Extreme ERP Makeover

For a company to undertake a single-instance project, there has to be a compelling reason. The CIOs interviewed for this story named three: financial reporting, cost control and competitive advantage.

What's Best for You

There are no rules for which approach to integration companies should take. There are, however, some trends.

Companies with fairly straightforward business processes without a lot of specialisation are good candidates for a single-instance project. So are companies that don't consider themselves IT leaders - maintaining best-of-breed solutions takes more programming skills than doing a single-instance project.

On the flip side, companies that feel as though either best-of-breed applications or their programming skills give them a competitive advantage should consider going with (or waiting for) Web services. They should also consider going with Web services if they have business units whose processes would be difficult to conform to a traditional ERP system.

It's worth noting, however, that no matter what path a company takes, its CIO will most likely have to do a little of both. Andrew Macey, a vice president with IT services company Sapient, compares integrating best-of-breed applications to cleaning out a closet; it's an opportunity to decide which applications to keep and which to get rid of. Similarly, it's unrealistic to imagine that you will be able to rely on a single ERP instance for every business need. In fact, most ERP vendors partner with smaller specialty vendors for such tasks as tax calculation. "You are going to wind up with some integration chores no matter which path you go down," says Macey.

Web services-based integration and single instance are comparably sized projects. Each will cost millions of dollars and take at least a year. The nature of your business will determine which one you choose. "There are pros and cons to both paths," says Macey. "There's no easy answer."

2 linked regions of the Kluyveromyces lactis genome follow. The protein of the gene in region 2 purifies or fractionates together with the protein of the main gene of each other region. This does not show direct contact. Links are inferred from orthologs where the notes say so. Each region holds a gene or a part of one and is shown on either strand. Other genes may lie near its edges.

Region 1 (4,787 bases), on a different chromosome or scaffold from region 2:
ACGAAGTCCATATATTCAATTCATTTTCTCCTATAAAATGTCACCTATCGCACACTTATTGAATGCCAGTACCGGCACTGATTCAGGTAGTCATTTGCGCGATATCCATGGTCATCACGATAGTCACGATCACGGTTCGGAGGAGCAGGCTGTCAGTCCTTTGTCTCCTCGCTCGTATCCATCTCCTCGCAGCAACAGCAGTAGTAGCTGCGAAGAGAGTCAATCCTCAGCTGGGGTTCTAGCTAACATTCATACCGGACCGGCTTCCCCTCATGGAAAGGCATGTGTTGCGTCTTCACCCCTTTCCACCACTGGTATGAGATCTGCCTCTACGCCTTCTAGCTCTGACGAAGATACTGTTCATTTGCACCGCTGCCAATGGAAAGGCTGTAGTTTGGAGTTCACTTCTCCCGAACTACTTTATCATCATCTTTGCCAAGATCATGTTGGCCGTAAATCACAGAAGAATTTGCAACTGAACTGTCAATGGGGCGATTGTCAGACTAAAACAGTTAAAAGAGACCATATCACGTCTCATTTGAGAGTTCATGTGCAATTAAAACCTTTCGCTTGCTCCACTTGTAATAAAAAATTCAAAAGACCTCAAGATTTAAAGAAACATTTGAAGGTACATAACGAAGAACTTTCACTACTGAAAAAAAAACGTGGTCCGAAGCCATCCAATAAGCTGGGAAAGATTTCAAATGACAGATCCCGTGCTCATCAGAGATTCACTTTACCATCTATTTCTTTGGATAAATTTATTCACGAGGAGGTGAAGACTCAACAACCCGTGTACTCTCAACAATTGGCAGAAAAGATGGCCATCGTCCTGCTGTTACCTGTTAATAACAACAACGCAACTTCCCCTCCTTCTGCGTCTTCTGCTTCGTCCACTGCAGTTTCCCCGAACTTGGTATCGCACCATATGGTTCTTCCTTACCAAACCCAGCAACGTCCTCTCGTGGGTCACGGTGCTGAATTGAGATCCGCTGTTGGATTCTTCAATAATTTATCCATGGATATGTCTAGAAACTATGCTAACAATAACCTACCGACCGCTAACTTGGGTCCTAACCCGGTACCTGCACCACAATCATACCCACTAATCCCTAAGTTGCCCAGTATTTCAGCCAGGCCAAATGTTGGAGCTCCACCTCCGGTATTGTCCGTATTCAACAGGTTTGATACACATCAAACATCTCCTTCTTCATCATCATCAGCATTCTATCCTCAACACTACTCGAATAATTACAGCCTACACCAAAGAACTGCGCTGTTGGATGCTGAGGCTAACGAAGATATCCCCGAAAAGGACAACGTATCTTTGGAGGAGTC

SIDEBAR: A Cautionary Note on Web Services

Whether you take the plunge or wait for standards to emerge, the costs and risks will be the same.

Most integration efforts today don't employ Web services. Rather, they work with more established XML-based messaging middleware, such as MQSeries and ActiveWorks. But there is general agreement among experts that Web services is a viable long-term integration answer. In fact, Web services is already popping up in some companies, inside the corporate firewall. But Cap Gemini Ernst & Young chief technologist for the Americas John Parkinson says that these projects to date have mainly been small pilot-type projects, and that while they were challenging, they were nowhere near as challenging as integrating core applications is going to be. "People have an overly optimistic view of Web services," he says. "Companies are underestimating how complicated it's going to be."

Companies that start a Web services-based integration effort today are assuming more risks (see "Calculated Risks", page 96). They're basically coming up with an idea of what they think a Web services architecture will look like in two to three years and aiming for it, says Parkinson. If they miss their guess, they may have to do it all over again if they can't make changes to what they've developed.

The alternative is to wait for standards and best practices to emerge. By waiting, the project will be cheaper and follow a more prescribed path. But you may miss out on a couple years of benefits.

Parkinson expects that the ROI on both approaches will ultimately be the same, with the quicker return of the latter (waiting) making up for the increased cost of the former (taking the plunge). The bill for both, he believes, could be similar to a single-instance ERP project.

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